She is a student of Class 11 at Government Model Senior Secondary School in Chandigarh’s posh Sector 10 but when it comes to using the school toilet, her plight is similar to that of girls studying in the worst districts of Punjab and Haryana. Granted that Chandigarh enjoys an enviable position of every school having a separate toilet for girls, as per the Centre’s survey, poor maintenance compounded by shortage of cleaning staff and high enrolment have rendered the facility unusable.
The student, who did not want to be identified, says the stench from the school toilets is unbearable and many girls like her avoid using it due to the unhygienic conditions.
UT plans on paper
In fact, the union territory education department’s survey last year had also mentioned the lack of cleanliness in government schools. A plan was chalked out to add new toilets and repair old ones in the 112 Chandigarh schools. According to sources, the education department sent the proposal based on the survey report to the engineering department. A year on, nothing has changed on the ground for neither did the engineering department start building toilets nor did the education department follow up the case.
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So when the HT team visited various government schools over the past week, it was exposed to the stinking reality. Toilets on the ground floor in the Government High School in Sector 52 are in a mess. A toilet in Government Model Senior Secondary School (GMSSS), Sector 10, which is adjoining the principal’s office has water seeping onto toilet seats, while the one near the school auditorium is not fit for use.
GMSSS, Karsan, toilets are not marked for girls or boys and can’t boast of even a dustbin. The Government Senior Secondary School in Sector 45 is dingy and kicks up stink, making it difficult to attend classes on the floor. Tejinder Kaur, the school principal, admits toilets need to be renovated and cites shortage of manpower for the unhygienic conditions.
The Government Model Senior Secondary School in Sector 19 has toilets boys and girls on alternate floors. This is architecturally flawed as ideally both ends of a floor should have a separate set of toilets for girls and boys. With over 2,000 students, the existing infrastructure is under pressure and hygiene compromised.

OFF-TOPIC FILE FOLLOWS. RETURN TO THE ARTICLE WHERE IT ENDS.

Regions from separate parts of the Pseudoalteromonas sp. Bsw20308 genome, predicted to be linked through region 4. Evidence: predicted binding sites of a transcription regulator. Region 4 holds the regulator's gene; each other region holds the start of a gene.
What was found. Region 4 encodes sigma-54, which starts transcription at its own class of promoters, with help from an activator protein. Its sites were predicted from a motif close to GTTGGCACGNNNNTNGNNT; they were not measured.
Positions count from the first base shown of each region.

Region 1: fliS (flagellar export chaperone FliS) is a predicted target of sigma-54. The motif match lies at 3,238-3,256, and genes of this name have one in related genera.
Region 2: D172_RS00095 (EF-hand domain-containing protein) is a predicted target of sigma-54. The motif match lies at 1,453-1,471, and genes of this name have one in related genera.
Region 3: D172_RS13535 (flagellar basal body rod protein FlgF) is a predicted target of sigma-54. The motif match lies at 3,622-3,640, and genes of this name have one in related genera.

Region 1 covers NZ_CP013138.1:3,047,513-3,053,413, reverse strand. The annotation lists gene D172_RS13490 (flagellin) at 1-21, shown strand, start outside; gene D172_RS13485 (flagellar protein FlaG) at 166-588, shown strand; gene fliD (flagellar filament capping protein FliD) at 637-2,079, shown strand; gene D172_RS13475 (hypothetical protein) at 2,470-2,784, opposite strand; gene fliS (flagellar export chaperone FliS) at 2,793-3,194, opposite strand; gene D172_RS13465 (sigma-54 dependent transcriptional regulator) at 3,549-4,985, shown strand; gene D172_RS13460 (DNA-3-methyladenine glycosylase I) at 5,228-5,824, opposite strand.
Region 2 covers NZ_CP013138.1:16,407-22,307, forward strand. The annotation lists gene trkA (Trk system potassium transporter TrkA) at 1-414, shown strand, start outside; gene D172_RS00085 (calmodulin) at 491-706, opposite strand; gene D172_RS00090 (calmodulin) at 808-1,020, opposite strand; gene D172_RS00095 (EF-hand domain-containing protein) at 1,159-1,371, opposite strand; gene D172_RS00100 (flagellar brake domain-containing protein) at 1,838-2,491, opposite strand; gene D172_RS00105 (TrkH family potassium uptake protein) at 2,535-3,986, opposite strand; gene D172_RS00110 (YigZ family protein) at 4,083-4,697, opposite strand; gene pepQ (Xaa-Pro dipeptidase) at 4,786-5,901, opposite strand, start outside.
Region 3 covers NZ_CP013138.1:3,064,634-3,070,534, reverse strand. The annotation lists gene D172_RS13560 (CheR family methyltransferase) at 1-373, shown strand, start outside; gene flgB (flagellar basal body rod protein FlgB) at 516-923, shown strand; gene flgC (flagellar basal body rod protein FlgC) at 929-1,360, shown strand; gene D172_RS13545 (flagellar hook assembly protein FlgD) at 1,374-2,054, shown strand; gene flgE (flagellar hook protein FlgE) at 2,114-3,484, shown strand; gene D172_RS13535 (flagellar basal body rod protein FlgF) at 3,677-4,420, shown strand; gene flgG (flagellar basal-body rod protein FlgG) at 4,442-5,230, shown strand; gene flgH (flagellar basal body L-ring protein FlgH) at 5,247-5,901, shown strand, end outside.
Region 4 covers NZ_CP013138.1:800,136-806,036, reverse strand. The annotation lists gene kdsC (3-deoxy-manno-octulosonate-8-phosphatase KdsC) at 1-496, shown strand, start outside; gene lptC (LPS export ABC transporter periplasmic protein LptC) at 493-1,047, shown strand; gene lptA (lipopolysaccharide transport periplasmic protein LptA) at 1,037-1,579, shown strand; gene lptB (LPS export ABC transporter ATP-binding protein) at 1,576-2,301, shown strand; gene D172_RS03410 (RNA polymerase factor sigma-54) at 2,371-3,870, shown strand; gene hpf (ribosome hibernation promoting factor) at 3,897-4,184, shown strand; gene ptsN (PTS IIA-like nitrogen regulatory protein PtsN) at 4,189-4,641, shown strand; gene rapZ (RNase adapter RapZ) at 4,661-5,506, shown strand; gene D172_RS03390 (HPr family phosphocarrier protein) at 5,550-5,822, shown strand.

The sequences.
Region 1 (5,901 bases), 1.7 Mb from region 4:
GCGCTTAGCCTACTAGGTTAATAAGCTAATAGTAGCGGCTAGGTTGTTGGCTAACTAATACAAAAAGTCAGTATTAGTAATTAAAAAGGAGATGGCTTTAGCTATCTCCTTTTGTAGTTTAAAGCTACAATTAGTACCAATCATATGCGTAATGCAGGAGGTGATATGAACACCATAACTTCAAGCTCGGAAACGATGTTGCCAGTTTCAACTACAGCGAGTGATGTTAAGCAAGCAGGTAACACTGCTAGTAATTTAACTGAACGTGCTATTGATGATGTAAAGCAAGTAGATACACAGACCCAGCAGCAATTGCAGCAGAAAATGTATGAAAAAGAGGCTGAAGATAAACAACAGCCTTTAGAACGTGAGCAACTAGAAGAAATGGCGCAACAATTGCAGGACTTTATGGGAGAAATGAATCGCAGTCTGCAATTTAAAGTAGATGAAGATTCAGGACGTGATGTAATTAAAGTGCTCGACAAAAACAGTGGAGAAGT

Shortage of toilets, cleaning staff
Due to high enrolment, government schools in Chandigarh are woefully short of toilets both for boys and girls. The UT education department had in its own survey found that government schools were needed to provide 105 additional toilets — 53 for girls and 52 for boys, besides nearly 25 staff toilets.
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The UT schools face a shortage of cleaning staff. Most of them are hired on contract and paid between Rs 6,000 to Rs 7,000 per month. “Each floor must have at least one sweeper but here the entire school with over 3,000 students has only six sweepers,” says a teacher at Government High School, Mauli colony, not willing to be named.
Karsan school head Prem Kaur says, “Though the department provides additional sweepers whenever the schools send their request, there have to be periodic reviews on the requirement as per the enrolment and infrastructure.”
Local teachers’ association president Swarn Singh Kamboj says sanitation is not a priority with schools and the education department. “Toilets for staff are not clean either. We need to prioritise cleanliness,” he adds.
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